We rush towards the van to prevent this forced eviction. The compensation of Rs. 5000 per family was reduced to Rs. 2000 by this man. When questioned, he refused to give more. We blocked the van’s exit by sitting in front of it. This got the cops riled up and within minutes many more police personnel reach the venue.

“I will have you arrested in contempt of court,” the police head tells us, caressing his walkie-talkie as he spoke. He then looks at the German volunteer who was protesting with us and says, “We will confiscate your passport.” The German makes a gesture with his hands and this makes the cop go ballistic. He looks at me and screams that he will confiscate my passport too and that he would file cases against all of us. He then gets his mobile phone out, peers into it under the blazing sun, calls up his superiors and arranges for an arrest to happen.

The family who was seated in the van suddenly steps out and pleads with us to let them go. They were grateful for the Rs. 2000 and feared that they would lose even that. We lost our case to poverty and thuggery. We let the van go. The police smirked.

The head cop turned to me and said “Why are you people preventing our work?”
“We are not. We want these families to get compensation,” I tell him.
“See, it is really the goodness of Maverick Holdings’ owner that he is giving at least this much to these people. You people should go thank him,” he says this with clear conviction. Obviously the police had no compassion for the poor. They sang praises of the builder who was doing all this.

The children under the tree had now started singing the national anthem with gusto. They sang with pride, they beamed with joy. They were singing a song about a nation that was killing them slowly right there. A nation that had turned its back on them, a nation that was walking away from them quite nimbly – and the children slapped their foreheads in salute and in unison as the words Jai Hind came out and echoed into the air.

The van had, by now, managed to evict 4 more families. This time they were given Rs. 5000 each thanks to the volunteers checking the money and ensuring that the families did not sign any receipt until they got this money from the builder’s representative. The evicted families would either resettle in some other slums or just be thrown on footpaths. The children were excited about a van ride, not quite knowing that this was pretty much the end of any hope that there might’ve been about their future.

There was one boy, around 3 years old, who hung around and played with all of us. A naughty kid with a lot of energy. There was a 6 year old girl who loved the sketch pens that some of us were carrying and she asked for “fresh paper” to do some colouring on her own. Suddenly the children were having a nice time. Sitting there under the church, I made paper planes with the printed material of the planned freedom march. The kids wanted many more of these “rockets”. For some halting moments we forgot that we were amidst tragedy as these paper rockets left small hands, jumped up in the air and hurtled down.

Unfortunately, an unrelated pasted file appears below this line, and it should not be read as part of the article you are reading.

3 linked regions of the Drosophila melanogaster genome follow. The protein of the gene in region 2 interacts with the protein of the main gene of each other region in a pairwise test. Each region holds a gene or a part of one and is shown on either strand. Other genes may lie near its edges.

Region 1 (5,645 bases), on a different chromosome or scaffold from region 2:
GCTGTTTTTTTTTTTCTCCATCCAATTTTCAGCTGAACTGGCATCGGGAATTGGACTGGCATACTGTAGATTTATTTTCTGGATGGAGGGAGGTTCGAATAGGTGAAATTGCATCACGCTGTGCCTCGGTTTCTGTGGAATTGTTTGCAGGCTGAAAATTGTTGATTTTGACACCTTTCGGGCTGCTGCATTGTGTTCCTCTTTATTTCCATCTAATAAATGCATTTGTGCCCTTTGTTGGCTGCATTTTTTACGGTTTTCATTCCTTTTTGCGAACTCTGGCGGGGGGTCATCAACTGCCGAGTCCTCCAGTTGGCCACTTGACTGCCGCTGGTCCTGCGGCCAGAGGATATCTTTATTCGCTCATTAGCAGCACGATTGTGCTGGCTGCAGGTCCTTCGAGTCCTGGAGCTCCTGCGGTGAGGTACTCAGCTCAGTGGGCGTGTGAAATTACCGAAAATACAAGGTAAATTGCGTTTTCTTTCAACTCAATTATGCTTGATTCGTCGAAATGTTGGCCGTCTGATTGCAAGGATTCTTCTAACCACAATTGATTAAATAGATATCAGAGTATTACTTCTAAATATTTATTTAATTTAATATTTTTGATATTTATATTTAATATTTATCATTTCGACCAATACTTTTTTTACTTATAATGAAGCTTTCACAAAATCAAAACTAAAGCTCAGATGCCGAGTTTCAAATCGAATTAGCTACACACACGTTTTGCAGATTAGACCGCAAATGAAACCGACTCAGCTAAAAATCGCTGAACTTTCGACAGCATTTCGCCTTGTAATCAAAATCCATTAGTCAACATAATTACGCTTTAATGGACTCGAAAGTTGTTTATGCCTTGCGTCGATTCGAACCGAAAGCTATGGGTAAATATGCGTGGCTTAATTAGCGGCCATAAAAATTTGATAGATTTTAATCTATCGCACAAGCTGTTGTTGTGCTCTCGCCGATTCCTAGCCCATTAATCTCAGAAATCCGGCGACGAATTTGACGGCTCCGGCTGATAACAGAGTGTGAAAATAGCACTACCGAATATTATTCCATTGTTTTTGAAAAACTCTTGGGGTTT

Late evening as the moon appeared on the horizon, all the pipes were empty. Most families were evicted. There were some more families on the other parts of the land and we distributed clothes to them.

“Dinner is coming,” was a phrase we chanted regularly as the people came up to us asking for food of any kind. The kids were still hanging around and scattered families were in talks trying to figure out what to do, where to go.

We walked away from the site with a sense of shame. The ground on which those kids threw paper planes will be decorated with a mall. A mall for us all. A mall built on the broken futures of our weaker children. Jai Hind.

Filed under India, Life, Looking around

9 Comments »

December 19, 2011 @ 11:25 am

Nero’s Guests

by Dhimant Parekh


Click here to watch the video if you are unable to view it above.

How often do we even consider this other India? How well it is concealed from our eyes, like the nondescript garbage can hidden behind a pillar at a star hotel’s corridor. What will it take to make us think, just think – forget act, about this? About our indifference.

I don’t know. I am, after all, just another of Nero’s guests.

Filed under Uncategorized

1 Comment »

December 8, 2011 @ 4:29 pm

Rude, crude and guttural

by Dhimant Parekh

“Do you think such conferences are useful?” she asked while looking at no one in particular and picking the chicken on her plate.
I looked at her as she sat next to me at one of those round tables that are usually filled with people you’ve never met.
Trying to decipher whether she was a part of the organizing committee or not, I managed to fumble a “I guess they are” and before I could continue, she had moved on to another topic – that of cities.

Looking no less than 70 years in age, she had lived in many cities and towns across India. A marriage to an armed forces personnel does that to you. And over a few short conversations that I was having with the others at the table, she dwelt a little longer on Bangalore.

“I used to stay in Langford town in those days,” she beamed with pride. She spoke to no one in particular, but her words seemed to address a crowd.
“Those days Bangalore used to be such a wonderful place to stay,” she continued. The “those days” could’ve been at least 50 years ago, I thought to myself.